How to help social housing staff spot abuse

  • Housing staff are particularly well-placed to identify vulnerable individuals who may be at risk of abuse or neglect
  • Staff may need support to be able to spot the signs of abuse and understand how to raise concerns
  • We discuss how registered providers of social housing can approach safeguarding

As a registered provider (RP) of social housing, you have an important role in helping to protect vulnerable individuals from abuse and neglect.

While you may not have the same statutory safeguarding responsibilities as local authorities, your staff and contractors are well placed to identify vulnerable individuals and highlight potential safeguarding concerns.

It is important to recognise, however, that your staff may need support and guidance in order to understand their role in safeguarding.

Here, we discuss some of the key challenges they are likely to face and how you can support them.

Identifying signs of abuse and neglect

Abuse and neglect are not always easy to detect. They can take many forms, from physical to psychological to financial, and staff may not always be sure what constitutes abuse. Furthermore, some forms of abuse may be harder to identify or determine, due to their nature and the circumstances in which they present themselves.

In addition, victims of abuse and/or neglect may not always make a disclosure to others about what is happening to them. There can be a variety of reasons for this: they may be living with their abuser and/or living in fear of raising an alert due to potential repercussions; they may not recognise that what is happening to them constitutes abuse or neglect; or they may not be able to communicate their concerns, due to their age, a physical or sensory impairment, mental health condition or learning disability.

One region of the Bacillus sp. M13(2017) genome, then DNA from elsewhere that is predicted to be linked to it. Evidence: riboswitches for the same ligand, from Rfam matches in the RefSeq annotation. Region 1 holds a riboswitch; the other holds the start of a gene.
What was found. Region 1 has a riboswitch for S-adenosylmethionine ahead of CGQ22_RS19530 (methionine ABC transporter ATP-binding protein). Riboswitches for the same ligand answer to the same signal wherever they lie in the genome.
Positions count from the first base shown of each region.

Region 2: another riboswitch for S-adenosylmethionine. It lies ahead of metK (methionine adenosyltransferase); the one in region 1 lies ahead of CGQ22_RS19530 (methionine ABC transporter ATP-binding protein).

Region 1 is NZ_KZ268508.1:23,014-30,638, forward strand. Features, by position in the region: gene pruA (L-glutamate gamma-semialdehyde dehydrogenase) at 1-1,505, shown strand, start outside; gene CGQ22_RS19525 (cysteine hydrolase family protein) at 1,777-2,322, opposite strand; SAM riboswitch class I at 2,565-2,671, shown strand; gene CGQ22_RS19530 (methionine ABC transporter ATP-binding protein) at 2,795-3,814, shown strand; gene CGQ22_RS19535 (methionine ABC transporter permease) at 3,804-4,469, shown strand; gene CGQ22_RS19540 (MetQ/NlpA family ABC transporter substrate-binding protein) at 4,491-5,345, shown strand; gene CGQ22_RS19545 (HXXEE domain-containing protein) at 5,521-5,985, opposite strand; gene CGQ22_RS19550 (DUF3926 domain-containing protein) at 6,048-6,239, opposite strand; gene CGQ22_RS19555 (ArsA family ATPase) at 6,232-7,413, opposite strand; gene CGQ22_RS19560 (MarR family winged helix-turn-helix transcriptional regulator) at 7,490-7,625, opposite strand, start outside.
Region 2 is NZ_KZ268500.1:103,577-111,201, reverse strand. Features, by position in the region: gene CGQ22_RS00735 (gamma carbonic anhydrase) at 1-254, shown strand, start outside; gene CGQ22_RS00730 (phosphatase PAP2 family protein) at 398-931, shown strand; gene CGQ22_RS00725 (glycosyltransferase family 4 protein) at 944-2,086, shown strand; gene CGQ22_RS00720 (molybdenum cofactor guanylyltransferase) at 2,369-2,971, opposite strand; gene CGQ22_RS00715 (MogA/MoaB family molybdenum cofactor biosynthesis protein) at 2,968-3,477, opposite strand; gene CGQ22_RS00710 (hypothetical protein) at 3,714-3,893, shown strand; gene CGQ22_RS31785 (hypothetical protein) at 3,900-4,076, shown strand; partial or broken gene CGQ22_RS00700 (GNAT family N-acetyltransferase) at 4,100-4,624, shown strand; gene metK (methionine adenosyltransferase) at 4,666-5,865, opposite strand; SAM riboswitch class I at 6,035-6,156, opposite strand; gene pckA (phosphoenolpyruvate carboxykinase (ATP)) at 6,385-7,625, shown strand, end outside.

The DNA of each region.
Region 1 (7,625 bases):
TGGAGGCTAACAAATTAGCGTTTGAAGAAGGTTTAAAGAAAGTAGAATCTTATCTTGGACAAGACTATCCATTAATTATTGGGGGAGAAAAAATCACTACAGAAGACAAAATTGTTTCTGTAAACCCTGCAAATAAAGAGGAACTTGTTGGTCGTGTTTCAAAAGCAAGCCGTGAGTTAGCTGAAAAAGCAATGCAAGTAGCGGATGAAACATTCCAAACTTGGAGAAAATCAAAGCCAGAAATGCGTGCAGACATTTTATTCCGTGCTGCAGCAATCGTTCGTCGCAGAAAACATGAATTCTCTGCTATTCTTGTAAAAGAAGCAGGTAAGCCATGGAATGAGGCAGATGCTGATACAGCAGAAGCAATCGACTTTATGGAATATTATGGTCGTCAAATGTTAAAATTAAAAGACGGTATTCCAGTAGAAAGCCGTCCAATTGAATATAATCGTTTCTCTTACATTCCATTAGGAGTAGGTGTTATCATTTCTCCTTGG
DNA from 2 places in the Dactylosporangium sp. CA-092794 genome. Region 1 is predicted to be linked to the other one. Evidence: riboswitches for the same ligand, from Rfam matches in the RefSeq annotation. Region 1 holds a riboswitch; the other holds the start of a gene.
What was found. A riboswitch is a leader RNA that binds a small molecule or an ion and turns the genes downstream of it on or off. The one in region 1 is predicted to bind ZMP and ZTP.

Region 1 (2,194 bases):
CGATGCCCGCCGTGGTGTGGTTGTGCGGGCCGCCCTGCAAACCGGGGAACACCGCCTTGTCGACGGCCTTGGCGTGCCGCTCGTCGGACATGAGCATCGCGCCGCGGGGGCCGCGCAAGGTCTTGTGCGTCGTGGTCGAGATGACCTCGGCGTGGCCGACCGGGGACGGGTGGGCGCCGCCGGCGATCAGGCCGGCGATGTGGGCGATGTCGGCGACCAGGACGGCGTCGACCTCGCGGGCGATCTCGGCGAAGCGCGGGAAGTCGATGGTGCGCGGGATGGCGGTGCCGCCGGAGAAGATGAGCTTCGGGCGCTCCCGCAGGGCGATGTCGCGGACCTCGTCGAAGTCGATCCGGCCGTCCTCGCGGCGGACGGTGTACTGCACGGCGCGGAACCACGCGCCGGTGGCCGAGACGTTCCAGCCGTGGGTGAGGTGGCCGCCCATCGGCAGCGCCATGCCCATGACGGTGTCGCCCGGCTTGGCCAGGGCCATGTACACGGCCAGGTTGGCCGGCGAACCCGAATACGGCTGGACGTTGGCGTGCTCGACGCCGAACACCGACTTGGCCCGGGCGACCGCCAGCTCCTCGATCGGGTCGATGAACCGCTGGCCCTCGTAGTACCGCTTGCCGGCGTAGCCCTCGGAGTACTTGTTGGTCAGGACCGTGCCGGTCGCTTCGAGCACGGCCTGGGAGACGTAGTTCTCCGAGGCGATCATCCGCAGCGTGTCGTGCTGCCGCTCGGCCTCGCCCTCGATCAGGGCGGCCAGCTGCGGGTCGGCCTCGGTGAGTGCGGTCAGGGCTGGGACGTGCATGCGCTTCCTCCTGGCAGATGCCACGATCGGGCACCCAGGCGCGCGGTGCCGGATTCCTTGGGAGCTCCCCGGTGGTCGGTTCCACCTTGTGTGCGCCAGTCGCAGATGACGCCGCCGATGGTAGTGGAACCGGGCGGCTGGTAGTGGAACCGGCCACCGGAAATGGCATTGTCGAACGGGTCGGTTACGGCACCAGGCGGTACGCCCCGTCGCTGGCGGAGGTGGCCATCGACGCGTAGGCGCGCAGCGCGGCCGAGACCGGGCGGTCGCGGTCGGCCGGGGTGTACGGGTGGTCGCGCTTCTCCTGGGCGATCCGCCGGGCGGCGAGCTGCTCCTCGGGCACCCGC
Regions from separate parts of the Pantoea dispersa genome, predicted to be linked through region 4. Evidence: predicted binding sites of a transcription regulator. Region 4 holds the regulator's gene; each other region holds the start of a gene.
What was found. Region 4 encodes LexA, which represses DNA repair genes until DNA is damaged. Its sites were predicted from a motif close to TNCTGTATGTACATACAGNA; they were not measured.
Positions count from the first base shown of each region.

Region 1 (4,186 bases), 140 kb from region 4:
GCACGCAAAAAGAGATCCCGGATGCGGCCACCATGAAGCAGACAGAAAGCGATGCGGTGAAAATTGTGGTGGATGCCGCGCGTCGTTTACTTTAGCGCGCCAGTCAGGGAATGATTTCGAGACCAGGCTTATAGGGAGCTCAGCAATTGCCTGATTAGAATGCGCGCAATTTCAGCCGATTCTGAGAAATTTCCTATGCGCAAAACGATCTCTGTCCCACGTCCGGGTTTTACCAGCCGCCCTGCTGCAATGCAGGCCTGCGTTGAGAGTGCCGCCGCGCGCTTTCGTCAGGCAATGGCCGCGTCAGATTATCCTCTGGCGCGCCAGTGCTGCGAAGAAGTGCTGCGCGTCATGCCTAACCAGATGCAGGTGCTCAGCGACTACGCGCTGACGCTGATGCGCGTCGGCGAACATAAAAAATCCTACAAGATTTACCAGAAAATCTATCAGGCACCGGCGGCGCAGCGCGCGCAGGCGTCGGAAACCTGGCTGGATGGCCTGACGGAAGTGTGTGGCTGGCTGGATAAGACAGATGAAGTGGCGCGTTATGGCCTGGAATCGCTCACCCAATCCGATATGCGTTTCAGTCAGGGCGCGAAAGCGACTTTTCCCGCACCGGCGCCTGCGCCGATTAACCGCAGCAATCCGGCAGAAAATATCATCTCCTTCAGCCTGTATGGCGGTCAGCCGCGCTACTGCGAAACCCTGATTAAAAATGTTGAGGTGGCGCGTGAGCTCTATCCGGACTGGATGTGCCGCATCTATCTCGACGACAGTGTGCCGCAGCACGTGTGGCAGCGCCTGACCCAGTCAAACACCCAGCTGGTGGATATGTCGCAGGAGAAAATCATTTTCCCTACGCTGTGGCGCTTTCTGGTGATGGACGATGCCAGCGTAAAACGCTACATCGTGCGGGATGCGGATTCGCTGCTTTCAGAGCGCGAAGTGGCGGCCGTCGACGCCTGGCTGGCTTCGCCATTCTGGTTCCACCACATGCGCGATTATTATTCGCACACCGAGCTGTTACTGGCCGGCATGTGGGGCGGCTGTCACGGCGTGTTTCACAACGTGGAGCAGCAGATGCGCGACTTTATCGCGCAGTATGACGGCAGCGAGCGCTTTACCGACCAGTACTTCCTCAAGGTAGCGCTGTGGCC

Your frontline housing staff and their supervisors should be given training and guidance to help them identify different categories of abuse and neglect. The Social Care Institute for Excellence (SCIE) has compiled a list that describes many categories of abuse.

Understanding who could be at risk

Identifying tenants who might be particularly vulnerable is as important as being able to identify the different forms abuse and neglect could take.

For safeguarding purposes, a vulnerable person is either:

  • A child (anyone under the age of 18), OR
  • An adult at risk – somebody who is 18 or over (16 or over in Scotland), who is in need of care and support (regardless of whether or not they are actually receiving it), and who is unable to protect themselves against abuse or neglect because of their care and support needs.

“Other factors, such as drug or alcohol dependency, social isolation, or an abusive or coercive partner or relative, could increase a person’s risk of becoming vulnerable,” says Marie Williams, Safeguarding Risk Consultant.

Guidance from the Local Government Association and the Association of Directors of Adult Social Services states that housing providers should have appropriate policies and procedures in place to help prevent, detect and deal with abuse. Their guidance adds: “These policies should apply to all tenants at risk of abuse, not just those living in certain accommodation such as sheltered, extra care or supported housing.”

Williams says: “As a housing provider, you need firstly to be able to identify what abuse is, and secondly, be able to identify if that abuse is happening to a ‘vulnerable person’.